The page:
It’s harder than ever to ensure quality assurance in consumables, but technology that sits behind Bitcoin could put an end to “staged authenticity”, improving food traceability and provenance for food and tourism operators across the supply chain. Umberto Mecchi, from Mecchinism explains how.
I recall sitting in my Tourism Marketing class in 1994 when the batteries to my Sony Walkman died in the middle of Ace of Base’s – “Sign”. Ironically it was a “sign” because I was forced to pay attention in that very class and I’m glad I did because that day the lecturer discussed the notion of “Staged Authenticity” in Tourism which is a central theme to this article.
What is staged authenticity?
The term “staged authenticity” is one used by tourism and cultural resource management researchers to define a way that traditional cultures are presented (i.e. staged) to outsiders. It can be manufactured by tourism professionals (such as in theme parks and special performances), but it can also be the way that locals perceive what tourists want to see and experience – like tartan, bagpipes and whisky in Scotland. Real life and culture is often hidden or relegated to areas that tourists are not likely to venture.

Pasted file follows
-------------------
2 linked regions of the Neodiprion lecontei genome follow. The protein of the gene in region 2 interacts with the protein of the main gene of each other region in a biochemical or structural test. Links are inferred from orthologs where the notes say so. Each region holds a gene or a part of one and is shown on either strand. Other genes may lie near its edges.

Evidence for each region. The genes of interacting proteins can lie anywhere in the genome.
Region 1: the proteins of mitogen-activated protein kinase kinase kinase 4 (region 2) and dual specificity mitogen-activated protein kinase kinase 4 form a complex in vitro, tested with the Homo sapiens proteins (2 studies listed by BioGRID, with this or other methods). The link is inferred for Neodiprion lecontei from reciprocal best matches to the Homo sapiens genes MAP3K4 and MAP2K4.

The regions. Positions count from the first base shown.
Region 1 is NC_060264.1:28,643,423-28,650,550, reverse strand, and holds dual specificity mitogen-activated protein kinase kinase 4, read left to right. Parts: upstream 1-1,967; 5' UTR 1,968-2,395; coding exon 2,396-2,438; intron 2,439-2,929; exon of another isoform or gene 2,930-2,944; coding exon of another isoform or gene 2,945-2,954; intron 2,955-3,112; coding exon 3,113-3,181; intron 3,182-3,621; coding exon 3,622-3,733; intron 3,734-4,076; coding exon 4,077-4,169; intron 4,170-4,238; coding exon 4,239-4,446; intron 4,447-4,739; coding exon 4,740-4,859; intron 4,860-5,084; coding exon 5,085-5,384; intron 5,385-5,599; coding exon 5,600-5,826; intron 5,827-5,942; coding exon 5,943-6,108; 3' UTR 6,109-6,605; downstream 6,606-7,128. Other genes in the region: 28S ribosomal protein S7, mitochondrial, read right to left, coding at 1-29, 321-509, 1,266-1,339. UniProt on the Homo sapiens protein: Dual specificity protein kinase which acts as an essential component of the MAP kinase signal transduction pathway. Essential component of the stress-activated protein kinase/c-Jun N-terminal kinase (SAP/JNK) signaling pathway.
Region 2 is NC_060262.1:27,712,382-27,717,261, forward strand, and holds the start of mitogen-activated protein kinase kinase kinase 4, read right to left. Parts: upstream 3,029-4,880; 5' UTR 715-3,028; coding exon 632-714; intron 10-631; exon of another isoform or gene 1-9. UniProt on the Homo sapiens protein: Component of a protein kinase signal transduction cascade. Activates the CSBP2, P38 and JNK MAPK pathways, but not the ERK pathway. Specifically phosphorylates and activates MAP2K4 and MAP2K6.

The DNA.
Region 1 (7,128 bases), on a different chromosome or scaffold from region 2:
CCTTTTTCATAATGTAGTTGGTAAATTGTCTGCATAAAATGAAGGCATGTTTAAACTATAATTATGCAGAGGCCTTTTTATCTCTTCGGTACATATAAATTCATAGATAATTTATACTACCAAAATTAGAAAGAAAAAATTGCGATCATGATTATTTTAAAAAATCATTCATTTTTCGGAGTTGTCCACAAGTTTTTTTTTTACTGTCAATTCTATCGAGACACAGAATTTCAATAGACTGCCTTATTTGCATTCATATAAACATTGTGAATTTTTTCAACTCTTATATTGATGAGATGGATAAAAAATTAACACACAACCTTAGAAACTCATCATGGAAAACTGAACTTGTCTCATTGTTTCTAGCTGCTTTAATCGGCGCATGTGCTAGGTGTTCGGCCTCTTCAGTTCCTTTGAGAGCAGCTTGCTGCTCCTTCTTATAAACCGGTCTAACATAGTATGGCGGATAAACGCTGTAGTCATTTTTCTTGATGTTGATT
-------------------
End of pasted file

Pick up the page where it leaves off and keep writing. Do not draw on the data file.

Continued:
Staged authenticity was really brought home to me when I was studying in Thailand. Our professor encouraged us to immerse ourselves in the day-to-day of Bangkok and rely less on the American breakfast and burger bars at our hotel.
So, one Friday afternoon a few of us decided to visit the outskirts of Bangkok for lunch. As bold as brass, we set out to eat the most exotic Thai noodles we could find. We found a concrete cavity venue hosted by a small, charming man working the noodle trolley with chicken guts, feet, and whatever else hanging on rails above boiling chicken broth.
We all ordered the Chef’s Choice – a mystery bowl of who knows what – immersed in thin angel hair noodles. As we sat at our bench with brave (although undeniably regretful faces), I peered into a back storage room where an old wooden door, barely hanging on its hinges, was slightly ajar. To my dismay, I saw a stock room with boxes floor to ceiling stamped “Maggi Noodles”. This was staged authenticity at its finest and I was duped.
It’s now 2019 and a lot has changed. Tourism consumers continue to seek authentic or unique tourism and hospitality experiences. We are also seeing a stronger consumer shift and heightened awareness to macro issues such as climate change, sustainable practices and an increasing lack of institutional trust in corporations.